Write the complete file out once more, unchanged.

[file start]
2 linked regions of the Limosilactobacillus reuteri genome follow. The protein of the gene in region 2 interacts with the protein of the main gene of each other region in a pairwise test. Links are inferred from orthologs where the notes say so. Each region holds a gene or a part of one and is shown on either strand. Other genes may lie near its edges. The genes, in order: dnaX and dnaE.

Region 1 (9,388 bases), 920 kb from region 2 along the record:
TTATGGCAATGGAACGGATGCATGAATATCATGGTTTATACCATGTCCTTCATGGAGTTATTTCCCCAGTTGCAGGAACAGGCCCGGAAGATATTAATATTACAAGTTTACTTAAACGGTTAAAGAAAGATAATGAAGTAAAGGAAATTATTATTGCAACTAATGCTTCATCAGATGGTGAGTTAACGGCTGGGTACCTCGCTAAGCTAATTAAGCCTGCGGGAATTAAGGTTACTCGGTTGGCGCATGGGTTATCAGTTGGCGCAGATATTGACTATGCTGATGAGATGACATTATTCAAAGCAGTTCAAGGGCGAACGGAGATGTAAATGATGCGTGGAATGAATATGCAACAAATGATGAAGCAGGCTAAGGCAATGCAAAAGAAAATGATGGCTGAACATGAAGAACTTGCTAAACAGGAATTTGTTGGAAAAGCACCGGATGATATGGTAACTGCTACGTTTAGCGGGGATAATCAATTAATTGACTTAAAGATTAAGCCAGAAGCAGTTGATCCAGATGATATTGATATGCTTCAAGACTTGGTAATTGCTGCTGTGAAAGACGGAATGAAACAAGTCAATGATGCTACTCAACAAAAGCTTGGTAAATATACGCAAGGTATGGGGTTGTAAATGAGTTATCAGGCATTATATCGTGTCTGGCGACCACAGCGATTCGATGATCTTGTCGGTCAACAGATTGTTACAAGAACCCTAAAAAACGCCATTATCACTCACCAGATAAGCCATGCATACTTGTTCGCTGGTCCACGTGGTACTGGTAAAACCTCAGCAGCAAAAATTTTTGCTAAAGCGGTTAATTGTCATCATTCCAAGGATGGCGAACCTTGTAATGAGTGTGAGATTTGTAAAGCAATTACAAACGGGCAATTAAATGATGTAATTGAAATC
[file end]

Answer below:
2 linked regions of the Limosilactobacillus reuteri genome follow. The protein of the gene in region 2 interacts with the protein of the main gene of each other region in a pairwise test. Links are inferred from orthologs where the notes say so. Each region holds a gene or a part of one and is shown on either strand. Other genes may lie near its edges. The genes, in order: dnaX and dnaE.

Region 1 (9,388 bases), 920 kb from region 2 along the record:
TTATGGCAATGGAACGGATGCATGAATATCATGGTTTATACCATGTCCTTCATGGAGTTATTTCCCCAGTTGCAGGAACAGGCCCGGAAGATATTAATATTACAAGTTTACTTAAACGGTTAAAGAAAGATAATGAAGTAAAGGAAATTATTATTGCAACTAATGCTTCATCAGATGGTGAGTTAACGGCTGGGTACCTCGCTAAGCTAATTAAGCCTGCGGGAATTAAGGTTACTCGGTTGGCGCATGGGTTATCAGTTGGCGCAGATATTGACTATGCTGATGAGATGACATTATTCAAAGCAGTTCAAGGGCGAACGGAGATGTAAATGATGCGTGGAATGAATATGCAACAAATGATGAAGCAGGCTAAGGCAATGCAAAAGAAAATGATGGCTGAACATGAAGAACTTGCTAAACAGGAATTTGTTGGAAAAGCACCGGATGATATGGTAACTGCTACGTTTAGCGGGGATAATCAATTAATTGACTTAAAGATTAAGCCAGAAGCAGTTGATCCAGATGATATTGATATGCTTCAAGACTTGGTAATTGCTGCTGTGAAAGACGGAATGAAACAAGTCAATGATGCTACTCAACAAAAGCTTGGTAAATATACGCAAGGTATGGGGTTGTAAATGAGTTATCAGGCATTATATCGTGTCTGGCGACCACAGCGATTCGATGATCTTGTCGGTCAACAGATTGTTACAAGAACCCTAAAAAACGCCATTATCACTCACCAGATAAGCCATGCATACTTGTTCGCTGGTCCACGTGGTACTGGTAAAACCTCAGCAGCAAAAATTTTTGCTAAAGCGGTTAATTGTCATCATTCCAAGGATGGCGAACCTTGTAATGAGTGTGAGATTTGTAAAGCAATTACAAACGGGCAATTAAATGATGTAATTGAAATC